- Dry brush your skin prior to getting wet using a body brush. This will help get rid of loose flakey skin
- Avoid using soap or use the least amount possible, especially in the winter or in dry climates, as that will tend to worsen your dry skin
- Instead, apply a natural body scrub to exfoliate your skin (also apply this to your skin before getting wet, and choose one that also contains oil to moisturize)
- Hot showers can worsen dry skin so take the coldest shower you can tolerate
- After your shower, apply a heavy natural body butter or natural moisturizing oil (not mineral oil or baby oil) to help seal in moisture. As mentioned earlier, organic coconut oil is an ideal choice
During Winter Months, Stay Well-Hydrated Inside and Out to Prevent Itchy Skin
Most people remember to stay hydrated during the summer, as the heat makes you sweat and develop a thirst. But reduced humidity and cold weather tends to suck the moisture right out of your skin, so you still need to make sure you're staying well hydrated, even though you're not sweating. As mentioned earlier, optimizing your omega-3 level is one of the best ways to moisturize your skin from the inside out. But you also need to drink clean pure water. Drink enough to where your urine is a light yellow color.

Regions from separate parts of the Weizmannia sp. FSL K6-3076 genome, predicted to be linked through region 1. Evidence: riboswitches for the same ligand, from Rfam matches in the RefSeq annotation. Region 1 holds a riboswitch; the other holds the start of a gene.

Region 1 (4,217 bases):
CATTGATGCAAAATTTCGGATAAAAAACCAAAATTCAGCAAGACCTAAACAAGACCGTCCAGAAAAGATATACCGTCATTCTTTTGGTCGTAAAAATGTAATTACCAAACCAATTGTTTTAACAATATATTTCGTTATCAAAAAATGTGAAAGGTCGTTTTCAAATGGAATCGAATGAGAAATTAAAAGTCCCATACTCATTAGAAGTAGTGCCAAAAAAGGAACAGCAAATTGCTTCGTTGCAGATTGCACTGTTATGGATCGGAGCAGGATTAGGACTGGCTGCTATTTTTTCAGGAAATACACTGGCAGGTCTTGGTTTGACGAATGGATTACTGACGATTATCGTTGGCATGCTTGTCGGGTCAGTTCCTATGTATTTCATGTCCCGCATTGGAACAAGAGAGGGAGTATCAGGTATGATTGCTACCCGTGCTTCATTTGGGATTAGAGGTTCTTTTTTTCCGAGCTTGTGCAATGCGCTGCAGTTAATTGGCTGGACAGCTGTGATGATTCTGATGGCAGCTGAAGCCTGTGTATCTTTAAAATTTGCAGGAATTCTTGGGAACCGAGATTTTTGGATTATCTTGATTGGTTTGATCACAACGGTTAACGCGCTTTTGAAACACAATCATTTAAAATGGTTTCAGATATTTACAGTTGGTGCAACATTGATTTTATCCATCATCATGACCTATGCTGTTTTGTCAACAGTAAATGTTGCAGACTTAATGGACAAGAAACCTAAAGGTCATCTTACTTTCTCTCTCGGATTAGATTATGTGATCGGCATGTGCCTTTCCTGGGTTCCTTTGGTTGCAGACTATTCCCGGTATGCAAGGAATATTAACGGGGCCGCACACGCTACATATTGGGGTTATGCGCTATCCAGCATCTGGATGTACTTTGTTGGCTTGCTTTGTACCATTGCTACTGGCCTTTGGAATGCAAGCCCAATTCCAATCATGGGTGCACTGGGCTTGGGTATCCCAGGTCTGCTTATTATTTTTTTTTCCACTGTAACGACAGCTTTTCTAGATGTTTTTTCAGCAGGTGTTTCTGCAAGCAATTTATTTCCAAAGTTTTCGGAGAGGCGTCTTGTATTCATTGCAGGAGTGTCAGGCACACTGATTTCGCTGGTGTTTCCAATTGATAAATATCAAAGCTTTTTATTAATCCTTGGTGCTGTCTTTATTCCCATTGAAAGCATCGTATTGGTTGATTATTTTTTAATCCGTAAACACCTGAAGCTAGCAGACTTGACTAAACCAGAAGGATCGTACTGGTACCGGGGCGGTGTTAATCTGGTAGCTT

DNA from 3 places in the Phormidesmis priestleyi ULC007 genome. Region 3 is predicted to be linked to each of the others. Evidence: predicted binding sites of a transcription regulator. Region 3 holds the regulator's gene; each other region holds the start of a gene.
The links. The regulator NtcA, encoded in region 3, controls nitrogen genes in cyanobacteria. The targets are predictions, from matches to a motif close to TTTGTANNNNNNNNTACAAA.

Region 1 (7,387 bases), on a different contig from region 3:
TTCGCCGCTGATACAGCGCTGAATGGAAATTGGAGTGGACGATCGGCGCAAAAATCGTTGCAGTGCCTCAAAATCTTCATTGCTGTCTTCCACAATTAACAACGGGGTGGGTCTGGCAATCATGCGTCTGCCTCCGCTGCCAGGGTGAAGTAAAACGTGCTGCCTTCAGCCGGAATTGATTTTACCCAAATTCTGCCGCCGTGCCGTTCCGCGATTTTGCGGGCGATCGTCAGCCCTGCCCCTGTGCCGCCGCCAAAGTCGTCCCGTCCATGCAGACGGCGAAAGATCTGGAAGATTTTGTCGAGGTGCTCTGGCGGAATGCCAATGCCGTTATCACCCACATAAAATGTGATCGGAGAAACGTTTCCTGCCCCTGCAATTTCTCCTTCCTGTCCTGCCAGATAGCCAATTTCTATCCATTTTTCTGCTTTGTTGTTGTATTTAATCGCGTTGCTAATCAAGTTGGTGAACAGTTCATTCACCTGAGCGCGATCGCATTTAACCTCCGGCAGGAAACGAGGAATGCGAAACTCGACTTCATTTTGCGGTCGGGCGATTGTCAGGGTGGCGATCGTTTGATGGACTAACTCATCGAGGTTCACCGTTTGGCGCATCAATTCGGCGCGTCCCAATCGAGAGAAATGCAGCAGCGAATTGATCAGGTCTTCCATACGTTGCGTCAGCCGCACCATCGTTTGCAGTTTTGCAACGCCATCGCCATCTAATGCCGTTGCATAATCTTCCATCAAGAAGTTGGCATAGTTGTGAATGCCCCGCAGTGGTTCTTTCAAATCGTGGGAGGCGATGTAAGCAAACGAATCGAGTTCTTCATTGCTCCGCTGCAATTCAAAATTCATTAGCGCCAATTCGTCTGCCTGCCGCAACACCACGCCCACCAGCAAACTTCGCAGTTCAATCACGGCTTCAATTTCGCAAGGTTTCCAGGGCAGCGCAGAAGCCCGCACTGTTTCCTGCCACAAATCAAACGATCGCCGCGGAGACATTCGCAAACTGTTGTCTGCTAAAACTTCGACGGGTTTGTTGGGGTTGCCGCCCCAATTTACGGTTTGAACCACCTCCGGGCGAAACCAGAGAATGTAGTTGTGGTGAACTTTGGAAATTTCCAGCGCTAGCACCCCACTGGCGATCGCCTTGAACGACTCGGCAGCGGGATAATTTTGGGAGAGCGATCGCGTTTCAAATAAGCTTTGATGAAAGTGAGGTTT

Working from the inside out, your diet can clearly make a big difference when it comes to keeping your skin supple and healthy. Avoiding processed foods, sugars and grains, is a foundational strategy for healthy skin, regardless of the season. While adding plenty of vegetables—both fresh and fermented—will further boost your skin health quotient.
As for topical remedies against dry itchy skin, remember that many chemical-laden concoctions can make matters worse rather than better. While petrolatum-based creams may help seal in moisture, thereby appearing to fix the problem, research has shown that topical applications of moisturizers such as Dermabase, Dermovan, Eucerin Original Moisturizing Cream, or Vanicream may actually increase your skin cancer risk...
Organic coconut oil is an ideal alternative to potentially toxic creams and lotions filled with suspicious ingredients. You can use it straight out of the jar, or mix it with other all-natural ingredients.
For ideas and recipes, see Delicious Obsessions' article7 on this topic. If you do opt for a commercial moisturizer, I recommend sticking to USDA certified 100% organic products. Personally, I rarely put anything consciously on my skin that I wouldn't be willing to put in my mouth. For example, I designed my organic body butter with eight food-based ingredients that are well-recognized for their benefits, safety, and effectiveness. These ingredients individually and synergistically contribute to softer, smoother, moister skin, without taxing your body with potential toxins. I believe that, along with a nutrient-dense diet and pure water, a truly all-natural, organic moisturizer can help you achieve a clear and radiant complexion.
|Organic Shea Butter
||Virgin Coconut Oil
||Rice Bran Extract (Oryza Sativa)
||Aloe Vera Juice